Fire Management Plan for Montague Plain Wildlife Management Area (Clark and Patterson 2003). Prepared for Massachusetts Dept. of Fisheries, Wildlife, and Environmental Law Enforcement Division of Fisheries and Wildlife, Natural Heritage and Endangered Species Program. Submitted by Kennedy H. Clark and William A. Patterson III -University of Massachusetts in July, 2003.
Montague Plain Wildlife Management Area (MPWMA) is a 1,512 acre property in western Massachusetts owned and managed by the Massachusetts Division of Fisheries and Wildlife. The primary purposes of the site are to protect and preserve an outstanding example of a xeric outwash pitch pine-scrub oak barren natural community and to provide public access for hunting, fishing, wildlife observation and compatible recreational activities. This fire management plan (FMP) is a strategic plan that defines a program to manage wildland fire on MPWMA for ecological health and public safety. Fire management is needed at MPWMA to sustain and restore the health of the ecosystem and its component biota, and to protect on-site and off-site infrastructure and lives from wildfire.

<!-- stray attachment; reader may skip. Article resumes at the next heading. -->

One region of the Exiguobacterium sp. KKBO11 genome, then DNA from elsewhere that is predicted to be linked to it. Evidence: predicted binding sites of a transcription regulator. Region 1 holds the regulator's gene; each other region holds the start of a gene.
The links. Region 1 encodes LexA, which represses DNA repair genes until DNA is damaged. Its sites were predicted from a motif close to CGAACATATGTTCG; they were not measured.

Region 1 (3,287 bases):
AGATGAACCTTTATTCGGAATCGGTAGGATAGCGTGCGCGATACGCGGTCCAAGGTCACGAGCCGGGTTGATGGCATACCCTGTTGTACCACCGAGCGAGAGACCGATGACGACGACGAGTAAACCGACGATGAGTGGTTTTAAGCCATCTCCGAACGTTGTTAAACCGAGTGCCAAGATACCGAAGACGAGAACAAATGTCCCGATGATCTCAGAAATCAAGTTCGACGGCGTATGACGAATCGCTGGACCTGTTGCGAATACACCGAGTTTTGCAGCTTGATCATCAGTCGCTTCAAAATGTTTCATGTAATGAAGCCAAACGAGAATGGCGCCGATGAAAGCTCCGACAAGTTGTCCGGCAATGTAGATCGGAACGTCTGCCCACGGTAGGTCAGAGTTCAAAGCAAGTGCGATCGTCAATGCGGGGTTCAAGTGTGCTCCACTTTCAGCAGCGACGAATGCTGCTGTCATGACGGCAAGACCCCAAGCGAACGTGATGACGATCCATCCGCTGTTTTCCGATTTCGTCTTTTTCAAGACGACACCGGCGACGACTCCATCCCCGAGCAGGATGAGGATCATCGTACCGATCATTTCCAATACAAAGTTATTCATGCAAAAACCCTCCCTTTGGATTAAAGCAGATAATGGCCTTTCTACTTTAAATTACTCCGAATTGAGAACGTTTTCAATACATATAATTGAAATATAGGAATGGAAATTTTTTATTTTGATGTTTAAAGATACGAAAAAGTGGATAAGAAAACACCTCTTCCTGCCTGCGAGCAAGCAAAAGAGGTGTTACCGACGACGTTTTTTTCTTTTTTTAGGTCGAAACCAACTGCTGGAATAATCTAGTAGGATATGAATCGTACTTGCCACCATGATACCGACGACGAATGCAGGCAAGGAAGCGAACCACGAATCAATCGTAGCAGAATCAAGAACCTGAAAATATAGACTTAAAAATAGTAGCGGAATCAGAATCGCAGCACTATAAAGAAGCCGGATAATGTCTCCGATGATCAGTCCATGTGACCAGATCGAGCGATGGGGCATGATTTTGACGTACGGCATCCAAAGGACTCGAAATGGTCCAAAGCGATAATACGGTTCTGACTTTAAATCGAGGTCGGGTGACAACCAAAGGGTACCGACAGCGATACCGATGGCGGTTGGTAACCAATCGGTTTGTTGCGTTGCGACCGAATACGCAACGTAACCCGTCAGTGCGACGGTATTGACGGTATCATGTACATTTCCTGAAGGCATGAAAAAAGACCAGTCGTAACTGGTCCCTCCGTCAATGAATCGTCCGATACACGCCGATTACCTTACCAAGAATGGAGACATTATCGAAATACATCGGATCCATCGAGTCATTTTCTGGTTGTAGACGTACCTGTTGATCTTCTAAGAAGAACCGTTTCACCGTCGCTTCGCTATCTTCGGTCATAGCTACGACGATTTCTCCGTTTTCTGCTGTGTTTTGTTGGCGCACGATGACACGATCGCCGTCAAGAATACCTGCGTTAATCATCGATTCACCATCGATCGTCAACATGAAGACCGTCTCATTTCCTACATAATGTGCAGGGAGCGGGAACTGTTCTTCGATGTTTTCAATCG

MPWMA encompasses a glacial outwash sandplain with droughty soils supporting a pitch-pine – scrub oak community. The site also includes a hill with shallow, sandy loam soils that supports an oak dominated forest. One rare natural community and a number of rare plant, insect, and reptile species are known from the site. Pitch pine – scrub oak communities are the most fireprone vegetation types in New England, and significant evidence exists suggesting that fire was an important influencing factor on the vegetation of MPWMA for many years before European settlement. There are numerous fire and smoke sensitive areas surrounding the site including individual residences, businesses, highways, villages, and a small airport.